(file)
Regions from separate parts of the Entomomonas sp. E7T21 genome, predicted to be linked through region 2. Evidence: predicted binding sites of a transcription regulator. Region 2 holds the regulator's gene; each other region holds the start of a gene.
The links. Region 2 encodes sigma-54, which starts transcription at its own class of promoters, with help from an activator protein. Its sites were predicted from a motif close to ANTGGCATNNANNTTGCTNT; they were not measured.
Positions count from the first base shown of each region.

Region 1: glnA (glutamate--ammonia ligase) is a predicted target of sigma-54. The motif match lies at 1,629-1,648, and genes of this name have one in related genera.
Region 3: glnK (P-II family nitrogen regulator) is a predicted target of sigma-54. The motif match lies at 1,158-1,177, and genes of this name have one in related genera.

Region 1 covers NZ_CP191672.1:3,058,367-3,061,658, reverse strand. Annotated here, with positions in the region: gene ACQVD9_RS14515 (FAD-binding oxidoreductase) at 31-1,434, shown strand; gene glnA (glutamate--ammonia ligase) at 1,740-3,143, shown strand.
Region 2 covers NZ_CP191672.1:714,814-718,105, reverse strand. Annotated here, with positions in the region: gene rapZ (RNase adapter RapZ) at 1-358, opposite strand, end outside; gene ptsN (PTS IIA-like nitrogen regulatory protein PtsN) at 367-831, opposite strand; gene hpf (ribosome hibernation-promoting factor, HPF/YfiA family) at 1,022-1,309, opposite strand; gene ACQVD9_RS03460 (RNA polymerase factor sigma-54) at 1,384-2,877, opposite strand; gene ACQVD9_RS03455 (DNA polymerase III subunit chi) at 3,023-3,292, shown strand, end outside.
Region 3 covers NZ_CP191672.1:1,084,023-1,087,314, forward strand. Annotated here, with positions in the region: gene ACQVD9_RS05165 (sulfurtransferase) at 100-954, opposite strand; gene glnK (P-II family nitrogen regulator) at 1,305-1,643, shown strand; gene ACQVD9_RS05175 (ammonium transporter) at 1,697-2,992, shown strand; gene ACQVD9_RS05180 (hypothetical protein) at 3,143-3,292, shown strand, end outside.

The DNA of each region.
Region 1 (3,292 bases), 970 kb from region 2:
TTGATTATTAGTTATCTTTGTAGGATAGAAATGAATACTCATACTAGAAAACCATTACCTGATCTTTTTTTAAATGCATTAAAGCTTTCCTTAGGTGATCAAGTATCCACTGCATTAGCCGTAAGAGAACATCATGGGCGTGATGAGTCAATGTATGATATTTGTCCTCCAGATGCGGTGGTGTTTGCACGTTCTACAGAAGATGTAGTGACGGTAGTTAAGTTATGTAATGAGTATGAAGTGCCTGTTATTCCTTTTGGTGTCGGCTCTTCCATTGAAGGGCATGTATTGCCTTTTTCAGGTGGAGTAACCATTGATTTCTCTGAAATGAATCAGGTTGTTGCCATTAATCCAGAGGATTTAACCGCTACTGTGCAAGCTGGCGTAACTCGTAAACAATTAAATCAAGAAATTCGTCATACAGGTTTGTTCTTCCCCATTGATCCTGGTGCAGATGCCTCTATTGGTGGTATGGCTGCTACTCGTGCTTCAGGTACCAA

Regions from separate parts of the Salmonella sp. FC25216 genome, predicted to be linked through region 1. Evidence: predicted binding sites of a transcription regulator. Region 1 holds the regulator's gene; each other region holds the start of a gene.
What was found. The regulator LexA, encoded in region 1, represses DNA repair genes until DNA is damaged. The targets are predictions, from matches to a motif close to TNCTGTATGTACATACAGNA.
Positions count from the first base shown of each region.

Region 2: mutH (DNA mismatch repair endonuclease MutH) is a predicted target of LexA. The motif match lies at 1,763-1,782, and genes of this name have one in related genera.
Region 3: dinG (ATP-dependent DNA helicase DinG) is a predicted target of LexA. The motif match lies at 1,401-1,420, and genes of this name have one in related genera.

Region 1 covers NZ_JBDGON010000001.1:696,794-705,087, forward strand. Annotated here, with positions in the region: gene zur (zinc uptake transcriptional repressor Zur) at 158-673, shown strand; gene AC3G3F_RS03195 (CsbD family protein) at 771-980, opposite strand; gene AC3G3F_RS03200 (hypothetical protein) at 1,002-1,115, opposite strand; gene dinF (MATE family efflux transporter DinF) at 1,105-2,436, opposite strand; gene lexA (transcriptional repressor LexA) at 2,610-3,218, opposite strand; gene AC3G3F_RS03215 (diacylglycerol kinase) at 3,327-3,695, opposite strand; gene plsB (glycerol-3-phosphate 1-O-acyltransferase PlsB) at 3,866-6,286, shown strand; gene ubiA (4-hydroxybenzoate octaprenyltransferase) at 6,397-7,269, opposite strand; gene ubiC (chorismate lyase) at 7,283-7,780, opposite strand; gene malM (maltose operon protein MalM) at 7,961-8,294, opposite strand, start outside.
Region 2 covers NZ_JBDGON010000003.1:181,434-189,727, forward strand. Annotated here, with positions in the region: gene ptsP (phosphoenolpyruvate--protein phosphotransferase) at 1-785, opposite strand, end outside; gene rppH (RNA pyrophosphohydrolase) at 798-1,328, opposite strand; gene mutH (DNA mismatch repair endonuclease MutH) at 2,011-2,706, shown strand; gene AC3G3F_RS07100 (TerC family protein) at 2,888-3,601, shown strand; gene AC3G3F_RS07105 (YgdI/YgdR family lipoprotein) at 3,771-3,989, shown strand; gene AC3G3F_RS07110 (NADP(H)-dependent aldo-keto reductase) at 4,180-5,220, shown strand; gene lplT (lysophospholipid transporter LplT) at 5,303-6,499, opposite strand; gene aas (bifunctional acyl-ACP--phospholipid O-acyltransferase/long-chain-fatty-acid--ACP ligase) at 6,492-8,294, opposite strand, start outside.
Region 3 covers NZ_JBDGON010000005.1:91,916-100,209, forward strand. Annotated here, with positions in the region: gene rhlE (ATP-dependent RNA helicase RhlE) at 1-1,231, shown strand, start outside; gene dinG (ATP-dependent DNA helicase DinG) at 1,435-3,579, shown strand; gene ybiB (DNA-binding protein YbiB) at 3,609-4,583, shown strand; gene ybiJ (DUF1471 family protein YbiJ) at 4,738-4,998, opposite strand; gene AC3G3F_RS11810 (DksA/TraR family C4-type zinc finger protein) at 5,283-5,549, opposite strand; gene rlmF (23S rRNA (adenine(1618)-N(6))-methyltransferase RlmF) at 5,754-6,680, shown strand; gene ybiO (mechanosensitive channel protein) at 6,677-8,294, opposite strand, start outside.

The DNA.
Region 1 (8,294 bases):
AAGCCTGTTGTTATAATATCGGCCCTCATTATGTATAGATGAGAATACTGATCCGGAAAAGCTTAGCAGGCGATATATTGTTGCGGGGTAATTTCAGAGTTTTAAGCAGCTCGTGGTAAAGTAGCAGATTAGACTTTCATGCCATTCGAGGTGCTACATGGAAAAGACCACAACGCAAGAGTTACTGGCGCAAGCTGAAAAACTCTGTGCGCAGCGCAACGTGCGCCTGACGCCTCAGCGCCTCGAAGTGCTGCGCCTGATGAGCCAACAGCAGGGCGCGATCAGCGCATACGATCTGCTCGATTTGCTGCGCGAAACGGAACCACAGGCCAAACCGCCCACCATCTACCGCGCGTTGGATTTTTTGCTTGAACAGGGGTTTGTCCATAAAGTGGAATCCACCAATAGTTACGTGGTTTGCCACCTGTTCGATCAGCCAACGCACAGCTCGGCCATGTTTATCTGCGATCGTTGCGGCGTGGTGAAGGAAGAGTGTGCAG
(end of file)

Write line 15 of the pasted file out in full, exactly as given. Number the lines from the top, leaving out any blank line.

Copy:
Region 2: mutH (DNA mismatch repair endonuclease MutH) is a predicted target of LexA. The motif match lies at 1,763-1,782, and genes of this name have one in related genera.